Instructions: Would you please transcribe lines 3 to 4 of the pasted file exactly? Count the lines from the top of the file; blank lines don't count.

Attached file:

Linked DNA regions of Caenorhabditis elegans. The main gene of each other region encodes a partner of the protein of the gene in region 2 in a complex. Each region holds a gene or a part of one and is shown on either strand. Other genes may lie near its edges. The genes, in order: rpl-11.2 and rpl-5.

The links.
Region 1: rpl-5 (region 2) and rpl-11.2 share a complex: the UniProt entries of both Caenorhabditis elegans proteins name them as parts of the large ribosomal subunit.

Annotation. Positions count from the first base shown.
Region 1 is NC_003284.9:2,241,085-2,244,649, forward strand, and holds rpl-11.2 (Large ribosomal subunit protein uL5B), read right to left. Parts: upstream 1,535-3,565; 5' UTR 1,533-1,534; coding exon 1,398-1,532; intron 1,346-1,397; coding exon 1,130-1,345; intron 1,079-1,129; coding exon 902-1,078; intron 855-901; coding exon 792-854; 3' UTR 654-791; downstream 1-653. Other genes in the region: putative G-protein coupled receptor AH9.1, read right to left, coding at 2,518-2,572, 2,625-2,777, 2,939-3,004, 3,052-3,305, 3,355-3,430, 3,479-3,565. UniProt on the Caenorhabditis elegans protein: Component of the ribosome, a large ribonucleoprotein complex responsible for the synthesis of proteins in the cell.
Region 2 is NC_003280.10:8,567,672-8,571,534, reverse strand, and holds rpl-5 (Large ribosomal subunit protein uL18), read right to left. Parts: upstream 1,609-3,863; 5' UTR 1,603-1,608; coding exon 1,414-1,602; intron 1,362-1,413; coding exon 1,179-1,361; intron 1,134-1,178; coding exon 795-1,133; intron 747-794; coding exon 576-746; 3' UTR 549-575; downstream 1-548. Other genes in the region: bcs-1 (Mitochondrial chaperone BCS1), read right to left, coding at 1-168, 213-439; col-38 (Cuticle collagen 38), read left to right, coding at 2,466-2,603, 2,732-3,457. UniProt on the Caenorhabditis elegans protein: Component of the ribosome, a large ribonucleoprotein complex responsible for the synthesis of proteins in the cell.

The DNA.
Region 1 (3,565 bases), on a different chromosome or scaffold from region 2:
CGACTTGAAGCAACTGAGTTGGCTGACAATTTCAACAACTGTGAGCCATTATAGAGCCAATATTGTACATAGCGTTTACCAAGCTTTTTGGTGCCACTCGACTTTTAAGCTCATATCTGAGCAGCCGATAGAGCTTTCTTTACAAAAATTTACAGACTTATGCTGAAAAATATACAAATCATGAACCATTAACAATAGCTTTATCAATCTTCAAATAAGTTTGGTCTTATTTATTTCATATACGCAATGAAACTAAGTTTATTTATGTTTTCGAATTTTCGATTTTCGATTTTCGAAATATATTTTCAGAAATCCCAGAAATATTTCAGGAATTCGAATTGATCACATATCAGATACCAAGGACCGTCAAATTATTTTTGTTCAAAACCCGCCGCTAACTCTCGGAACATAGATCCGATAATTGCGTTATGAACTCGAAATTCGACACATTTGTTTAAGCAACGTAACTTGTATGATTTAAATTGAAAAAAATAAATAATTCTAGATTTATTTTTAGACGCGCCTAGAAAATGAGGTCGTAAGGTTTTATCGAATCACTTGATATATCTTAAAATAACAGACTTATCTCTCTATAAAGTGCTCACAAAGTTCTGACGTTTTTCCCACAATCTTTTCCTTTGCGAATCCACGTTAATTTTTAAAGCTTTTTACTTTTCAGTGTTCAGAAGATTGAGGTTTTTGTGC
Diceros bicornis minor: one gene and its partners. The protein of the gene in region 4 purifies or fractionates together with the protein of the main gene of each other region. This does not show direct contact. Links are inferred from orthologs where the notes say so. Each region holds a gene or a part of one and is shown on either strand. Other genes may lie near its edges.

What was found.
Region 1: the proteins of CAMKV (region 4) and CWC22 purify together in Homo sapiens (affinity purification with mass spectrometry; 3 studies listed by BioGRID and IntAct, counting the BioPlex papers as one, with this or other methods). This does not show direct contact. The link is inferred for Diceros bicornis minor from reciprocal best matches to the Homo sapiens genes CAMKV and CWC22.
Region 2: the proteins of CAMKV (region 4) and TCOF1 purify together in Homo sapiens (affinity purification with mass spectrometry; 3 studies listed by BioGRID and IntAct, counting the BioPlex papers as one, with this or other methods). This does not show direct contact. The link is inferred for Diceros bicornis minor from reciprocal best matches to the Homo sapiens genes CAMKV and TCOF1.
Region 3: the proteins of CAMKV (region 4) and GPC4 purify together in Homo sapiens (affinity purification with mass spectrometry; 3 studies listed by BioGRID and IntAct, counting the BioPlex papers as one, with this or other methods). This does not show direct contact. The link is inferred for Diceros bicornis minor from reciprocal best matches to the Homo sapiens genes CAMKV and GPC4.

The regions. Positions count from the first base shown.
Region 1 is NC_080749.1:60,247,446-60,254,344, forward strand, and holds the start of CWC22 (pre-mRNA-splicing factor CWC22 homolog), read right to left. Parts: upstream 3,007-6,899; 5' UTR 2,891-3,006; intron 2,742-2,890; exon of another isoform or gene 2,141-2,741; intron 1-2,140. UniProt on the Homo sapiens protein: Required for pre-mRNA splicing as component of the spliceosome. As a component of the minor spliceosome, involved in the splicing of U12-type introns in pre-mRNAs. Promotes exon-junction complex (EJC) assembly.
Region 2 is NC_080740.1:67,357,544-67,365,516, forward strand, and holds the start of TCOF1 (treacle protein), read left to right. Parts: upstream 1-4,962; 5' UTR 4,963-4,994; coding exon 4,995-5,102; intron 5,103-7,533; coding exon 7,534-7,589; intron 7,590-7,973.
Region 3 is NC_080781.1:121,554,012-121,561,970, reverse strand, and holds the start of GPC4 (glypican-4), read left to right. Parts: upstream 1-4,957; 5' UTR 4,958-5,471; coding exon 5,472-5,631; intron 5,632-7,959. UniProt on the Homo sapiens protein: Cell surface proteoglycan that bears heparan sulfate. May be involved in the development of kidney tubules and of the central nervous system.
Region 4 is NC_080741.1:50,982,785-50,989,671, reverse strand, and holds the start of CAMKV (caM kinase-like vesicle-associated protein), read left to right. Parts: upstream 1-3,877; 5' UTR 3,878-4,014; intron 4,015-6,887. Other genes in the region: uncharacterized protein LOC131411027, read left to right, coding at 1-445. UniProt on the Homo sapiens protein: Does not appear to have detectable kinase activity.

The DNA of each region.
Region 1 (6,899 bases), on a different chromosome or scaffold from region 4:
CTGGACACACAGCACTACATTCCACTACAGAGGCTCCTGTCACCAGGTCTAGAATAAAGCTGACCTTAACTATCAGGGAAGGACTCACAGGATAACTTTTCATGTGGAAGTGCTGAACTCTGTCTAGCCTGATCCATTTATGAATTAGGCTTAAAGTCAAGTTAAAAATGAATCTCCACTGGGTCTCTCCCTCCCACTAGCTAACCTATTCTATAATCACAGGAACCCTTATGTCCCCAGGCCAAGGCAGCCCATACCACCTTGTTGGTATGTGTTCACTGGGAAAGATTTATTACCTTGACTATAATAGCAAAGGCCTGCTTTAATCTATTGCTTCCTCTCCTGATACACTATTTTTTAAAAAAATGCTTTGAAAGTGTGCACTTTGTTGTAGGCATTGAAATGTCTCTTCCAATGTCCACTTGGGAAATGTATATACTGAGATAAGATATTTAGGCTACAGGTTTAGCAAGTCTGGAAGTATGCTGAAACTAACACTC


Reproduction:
Region 1: rpl-5 (region 2) and rpl-11.2 share a complex: the UniProt entries of both Caenorhabditis elegans proteins name them as parts of the large ribosomal subunit.

Annotation. Positions count from the first base shown.